If Cape Town is not high on your list, I'd head to KwaZulu Natal. Just fly into Durban or Richards Bay, rent a car and do the beaches, every water activity possible, excellent game reserves at all prices, St Lucia (the most fun town I've ever visited) for every activity imaginable. See www.stluciasouthafrica.com for all the fun. History and scenery in the Drakenberg Mtns. Durban is becoming a big city - new airport, huge mall, excellent restaurants. My favorite game reserve is Zululand Rhino Reserve. They were created with help from WWF to expand the black rhino territory. They do great conservation and community work. We stay at Rhino River Lodge - we like the personal service and friendly staff. Tembe Elephant Park is a community owned reserve that provides jobs in an area with very few jobs available. It's a nice reserve - we had a top three game drive there. Excellent.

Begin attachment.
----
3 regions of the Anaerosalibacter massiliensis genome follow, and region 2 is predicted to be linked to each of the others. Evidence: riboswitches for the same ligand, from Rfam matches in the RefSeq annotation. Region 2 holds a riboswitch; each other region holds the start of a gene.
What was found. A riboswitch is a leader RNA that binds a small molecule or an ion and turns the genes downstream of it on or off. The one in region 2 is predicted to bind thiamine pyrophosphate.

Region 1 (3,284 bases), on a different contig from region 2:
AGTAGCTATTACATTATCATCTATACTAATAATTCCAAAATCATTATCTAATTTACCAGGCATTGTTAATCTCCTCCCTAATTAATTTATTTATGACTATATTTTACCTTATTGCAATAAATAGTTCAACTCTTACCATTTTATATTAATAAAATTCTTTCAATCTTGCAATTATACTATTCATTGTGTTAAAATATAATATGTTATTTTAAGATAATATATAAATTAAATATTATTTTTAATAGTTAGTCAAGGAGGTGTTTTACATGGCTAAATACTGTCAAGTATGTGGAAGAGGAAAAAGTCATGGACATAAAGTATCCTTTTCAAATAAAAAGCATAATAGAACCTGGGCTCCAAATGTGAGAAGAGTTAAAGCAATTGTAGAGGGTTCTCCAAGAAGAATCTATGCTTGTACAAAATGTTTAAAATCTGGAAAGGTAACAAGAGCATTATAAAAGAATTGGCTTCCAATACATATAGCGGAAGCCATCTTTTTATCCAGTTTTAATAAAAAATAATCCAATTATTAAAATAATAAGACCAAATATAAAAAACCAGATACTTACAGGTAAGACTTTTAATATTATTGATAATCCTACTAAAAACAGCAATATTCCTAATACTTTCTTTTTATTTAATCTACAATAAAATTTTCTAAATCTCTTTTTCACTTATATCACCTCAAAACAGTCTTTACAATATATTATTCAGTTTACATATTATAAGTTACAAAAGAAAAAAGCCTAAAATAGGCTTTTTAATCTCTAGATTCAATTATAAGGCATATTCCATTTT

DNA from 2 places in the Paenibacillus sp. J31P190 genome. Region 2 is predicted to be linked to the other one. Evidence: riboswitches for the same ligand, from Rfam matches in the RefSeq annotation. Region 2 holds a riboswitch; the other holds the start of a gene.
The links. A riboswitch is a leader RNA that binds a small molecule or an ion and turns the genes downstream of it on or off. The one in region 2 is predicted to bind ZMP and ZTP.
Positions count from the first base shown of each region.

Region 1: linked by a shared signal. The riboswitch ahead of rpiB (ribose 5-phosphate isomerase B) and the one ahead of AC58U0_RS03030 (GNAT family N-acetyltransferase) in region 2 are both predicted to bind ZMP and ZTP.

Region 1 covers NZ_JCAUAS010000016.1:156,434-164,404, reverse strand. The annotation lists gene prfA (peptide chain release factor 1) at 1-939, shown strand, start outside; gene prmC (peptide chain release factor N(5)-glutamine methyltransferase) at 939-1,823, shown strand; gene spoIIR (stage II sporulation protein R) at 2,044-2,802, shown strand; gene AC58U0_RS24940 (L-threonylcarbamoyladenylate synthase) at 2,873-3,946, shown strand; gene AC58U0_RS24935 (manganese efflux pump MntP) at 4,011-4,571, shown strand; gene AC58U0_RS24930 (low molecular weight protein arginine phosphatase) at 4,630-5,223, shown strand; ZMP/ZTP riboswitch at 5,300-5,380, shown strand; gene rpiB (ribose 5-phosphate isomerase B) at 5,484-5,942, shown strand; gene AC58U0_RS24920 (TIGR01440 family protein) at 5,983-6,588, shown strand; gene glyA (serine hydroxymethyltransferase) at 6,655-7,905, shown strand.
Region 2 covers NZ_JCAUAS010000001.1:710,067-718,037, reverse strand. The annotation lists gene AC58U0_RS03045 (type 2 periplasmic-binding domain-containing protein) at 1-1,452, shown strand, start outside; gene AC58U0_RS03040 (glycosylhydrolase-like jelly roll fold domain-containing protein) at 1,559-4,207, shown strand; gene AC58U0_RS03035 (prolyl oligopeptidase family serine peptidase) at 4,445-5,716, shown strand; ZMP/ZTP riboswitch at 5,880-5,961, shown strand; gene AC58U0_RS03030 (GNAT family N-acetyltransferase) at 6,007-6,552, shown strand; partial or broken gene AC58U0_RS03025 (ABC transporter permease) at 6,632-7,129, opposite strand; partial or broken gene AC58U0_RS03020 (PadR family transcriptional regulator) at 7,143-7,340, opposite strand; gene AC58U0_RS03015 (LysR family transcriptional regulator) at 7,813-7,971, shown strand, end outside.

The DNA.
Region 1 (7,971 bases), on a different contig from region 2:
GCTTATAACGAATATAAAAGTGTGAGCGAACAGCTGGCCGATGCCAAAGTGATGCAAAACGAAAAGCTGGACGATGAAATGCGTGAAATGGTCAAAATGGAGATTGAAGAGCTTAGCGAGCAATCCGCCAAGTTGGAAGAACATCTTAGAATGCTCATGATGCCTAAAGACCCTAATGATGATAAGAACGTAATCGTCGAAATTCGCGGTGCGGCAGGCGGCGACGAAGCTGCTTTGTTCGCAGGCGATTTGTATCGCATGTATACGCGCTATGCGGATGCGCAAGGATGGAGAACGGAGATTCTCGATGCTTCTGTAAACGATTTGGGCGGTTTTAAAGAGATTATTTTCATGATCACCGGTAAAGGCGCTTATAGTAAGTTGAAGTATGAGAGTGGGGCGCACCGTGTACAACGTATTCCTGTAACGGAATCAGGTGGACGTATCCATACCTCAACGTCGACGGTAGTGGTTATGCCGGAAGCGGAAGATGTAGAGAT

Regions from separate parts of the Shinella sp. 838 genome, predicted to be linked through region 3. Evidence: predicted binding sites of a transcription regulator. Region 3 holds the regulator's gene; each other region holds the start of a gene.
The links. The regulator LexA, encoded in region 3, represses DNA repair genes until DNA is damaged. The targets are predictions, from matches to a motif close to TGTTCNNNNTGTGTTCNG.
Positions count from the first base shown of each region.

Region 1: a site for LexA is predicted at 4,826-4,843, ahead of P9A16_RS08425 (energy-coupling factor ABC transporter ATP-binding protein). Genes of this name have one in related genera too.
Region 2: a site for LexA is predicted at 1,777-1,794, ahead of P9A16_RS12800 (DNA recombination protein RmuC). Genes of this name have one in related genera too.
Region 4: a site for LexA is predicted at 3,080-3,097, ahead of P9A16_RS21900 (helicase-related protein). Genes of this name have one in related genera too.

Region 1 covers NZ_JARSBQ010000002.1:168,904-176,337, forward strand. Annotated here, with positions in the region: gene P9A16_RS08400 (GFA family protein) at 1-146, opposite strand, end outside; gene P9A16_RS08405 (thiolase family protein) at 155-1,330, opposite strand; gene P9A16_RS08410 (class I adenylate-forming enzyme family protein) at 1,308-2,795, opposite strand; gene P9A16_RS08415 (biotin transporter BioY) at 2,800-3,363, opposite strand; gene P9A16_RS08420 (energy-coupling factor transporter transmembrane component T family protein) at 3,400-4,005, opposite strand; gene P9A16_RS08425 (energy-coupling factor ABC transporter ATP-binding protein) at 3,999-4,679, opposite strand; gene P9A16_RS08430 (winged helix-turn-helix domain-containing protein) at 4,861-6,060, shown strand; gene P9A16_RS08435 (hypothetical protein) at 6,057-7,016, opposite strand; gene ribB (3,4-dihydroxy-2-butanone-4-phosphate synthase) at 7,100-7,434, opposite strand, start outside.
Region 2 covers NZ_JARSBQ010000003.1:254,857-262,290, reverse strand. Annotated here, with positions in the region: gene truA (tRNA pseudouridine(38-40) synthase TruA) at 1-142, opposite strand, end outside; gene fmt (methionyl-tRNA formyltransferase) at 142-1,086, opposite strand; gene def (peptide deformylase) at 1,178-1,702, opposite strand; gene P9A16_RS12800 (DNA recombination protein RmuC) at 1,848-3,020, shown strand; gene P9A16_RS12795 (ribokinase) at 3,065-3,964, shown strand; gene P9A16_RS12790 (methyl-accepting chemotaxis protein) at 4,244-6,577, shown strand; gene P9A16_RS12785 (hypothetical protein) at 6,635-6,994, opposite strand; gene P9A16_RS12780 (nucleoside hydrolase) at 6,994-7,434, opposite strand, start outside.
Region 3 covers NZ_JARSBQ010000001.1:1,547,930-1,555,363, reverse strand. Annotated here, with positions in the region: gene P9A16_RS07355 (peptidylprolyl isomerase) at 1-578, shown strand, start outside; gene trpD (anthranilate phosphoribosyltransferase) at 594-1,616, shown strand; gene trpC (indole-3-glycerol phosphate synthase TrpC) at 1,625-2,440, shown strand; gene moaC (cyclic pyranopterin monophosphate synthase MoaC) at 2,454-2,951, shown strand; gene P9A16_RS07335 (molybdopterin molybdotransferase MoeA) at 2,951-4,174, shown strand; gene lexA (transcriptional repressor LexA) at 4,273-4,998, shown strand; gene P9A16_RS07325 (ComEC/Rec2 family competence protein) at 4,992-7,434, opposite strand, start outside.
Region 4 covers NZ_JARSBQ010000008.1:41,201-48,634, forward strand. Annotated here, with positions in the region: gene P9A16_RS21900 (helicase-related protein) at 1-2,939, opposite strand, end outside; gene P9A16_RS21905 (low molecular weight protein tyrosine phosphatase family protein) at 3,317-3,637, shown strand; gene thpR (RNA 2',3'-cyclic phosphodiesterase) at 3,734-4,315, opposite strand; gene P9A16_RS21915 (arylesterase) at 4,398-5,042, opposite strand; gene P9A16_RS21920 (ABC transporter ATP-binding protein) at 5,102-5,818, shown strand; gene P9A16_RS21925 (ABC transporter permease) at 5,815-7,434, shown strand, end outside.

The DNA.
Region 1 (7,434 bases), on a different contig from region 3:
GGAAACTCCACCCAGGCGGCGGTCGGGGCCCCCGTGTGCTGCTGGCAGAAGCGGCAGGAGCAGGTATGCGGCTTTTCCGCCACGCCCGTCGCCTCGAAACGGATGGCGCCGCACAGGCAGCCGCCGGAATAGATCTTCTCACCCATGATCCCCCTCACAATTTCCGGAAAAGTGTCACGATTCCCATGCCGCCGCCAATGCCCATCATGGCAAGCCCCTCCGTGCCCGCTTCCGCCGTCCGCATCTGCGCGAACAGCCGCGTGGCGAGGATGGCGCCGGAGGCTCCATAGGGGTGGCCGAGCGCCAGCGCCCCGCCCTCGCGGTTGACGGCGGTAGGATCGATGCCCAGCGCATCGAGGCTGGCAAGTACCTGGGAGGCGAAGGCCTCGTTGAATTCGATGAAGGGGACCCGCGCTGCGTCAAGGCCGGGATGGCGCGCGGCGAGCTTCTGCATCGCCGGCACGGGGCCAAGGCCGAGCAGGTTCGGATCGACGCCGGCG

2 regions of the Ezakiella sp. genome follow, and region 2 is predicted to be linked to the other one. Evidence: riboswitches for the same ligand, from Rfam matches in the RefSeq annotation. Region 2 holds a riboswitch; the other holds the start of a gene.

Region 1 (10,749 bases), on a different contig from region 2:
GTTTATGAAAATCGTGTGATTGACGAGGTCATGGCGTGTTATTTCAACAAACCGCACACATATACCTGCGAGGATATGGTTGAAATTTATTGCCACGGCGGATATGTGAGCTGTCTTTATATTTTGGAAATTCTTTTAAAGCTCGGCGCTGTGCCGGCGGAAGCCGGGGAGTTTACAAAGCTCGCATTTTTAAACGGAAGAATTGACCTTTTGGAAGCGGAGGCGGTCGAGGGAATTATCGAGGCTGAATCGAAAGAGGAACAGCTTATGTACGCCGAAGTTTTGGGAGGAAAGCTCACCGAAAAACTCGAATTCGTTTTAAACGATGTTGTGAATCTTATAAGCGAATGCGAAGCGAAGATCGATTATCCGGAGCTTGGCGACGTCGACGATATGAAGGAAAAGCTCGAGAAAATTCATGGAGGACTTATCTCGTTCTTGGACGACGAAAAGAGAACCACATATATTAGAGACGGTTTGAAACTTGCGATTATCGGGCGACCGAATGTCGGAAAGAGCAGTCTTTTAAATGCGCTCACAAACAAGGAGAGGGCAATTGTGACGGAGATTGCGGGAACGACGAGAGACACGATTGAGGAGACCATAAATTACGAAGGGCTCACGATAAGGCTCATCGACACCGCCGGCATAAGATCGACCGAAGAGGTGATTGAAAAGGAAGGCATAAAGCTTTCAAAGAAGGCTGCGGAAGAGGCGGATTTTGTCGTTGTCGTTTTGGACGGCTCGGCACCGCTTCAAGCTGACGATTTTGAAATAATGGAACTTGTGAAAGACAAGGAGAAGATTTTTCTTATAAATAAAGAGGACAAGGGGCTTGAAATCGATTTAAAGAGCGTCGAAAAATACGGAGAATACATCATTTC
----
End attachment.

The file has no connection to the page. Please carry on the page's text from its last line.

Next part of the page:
If mostly safari is your wish, I did a really nice all safari a few years back. It was in three very different ecosystems and great variety. Can be a self drive (much less expensive) or a fly/driver trip. We spent three nights everywhere, but mix and match is easy. Start in Mashatu in SE Botswana - easy flight or drive. We stayed in tented camp and it was excellent! It looks a little rustic when you first get there, but the reserve is great. You might choose main camp because you might need air conditioning. Then an easy drive/driver east to northern Kruger and stay at The Outpost. Then a longish drive to a private reserve in southern Kruger - we chose Arathusa, but there are many great lodges. Then fly to Johannesburg for your flight home. Do Cape Town first, and do safari last as it's the highlight if you want Cape Town.

    Chobe is best combined with Victoria Falls. Unfortunately in November the animals don't congregate around the river (lots of other water sources) making them harder to see. It's best May-September during the dry season, Vic Falls is hit or miss with water levels but May-August seems to be better than most.

    There are no guarantees for any animals, but your chances of seeing giraffe is very high at most game reserves. They are beautiful. My first elephant was wow! But rhino are my passion. Make sure you choose a reserve/reserves that have them - they really are in trouble. Still trying to see wild dog and brown hyena, and of course the very rarely seen pangolin!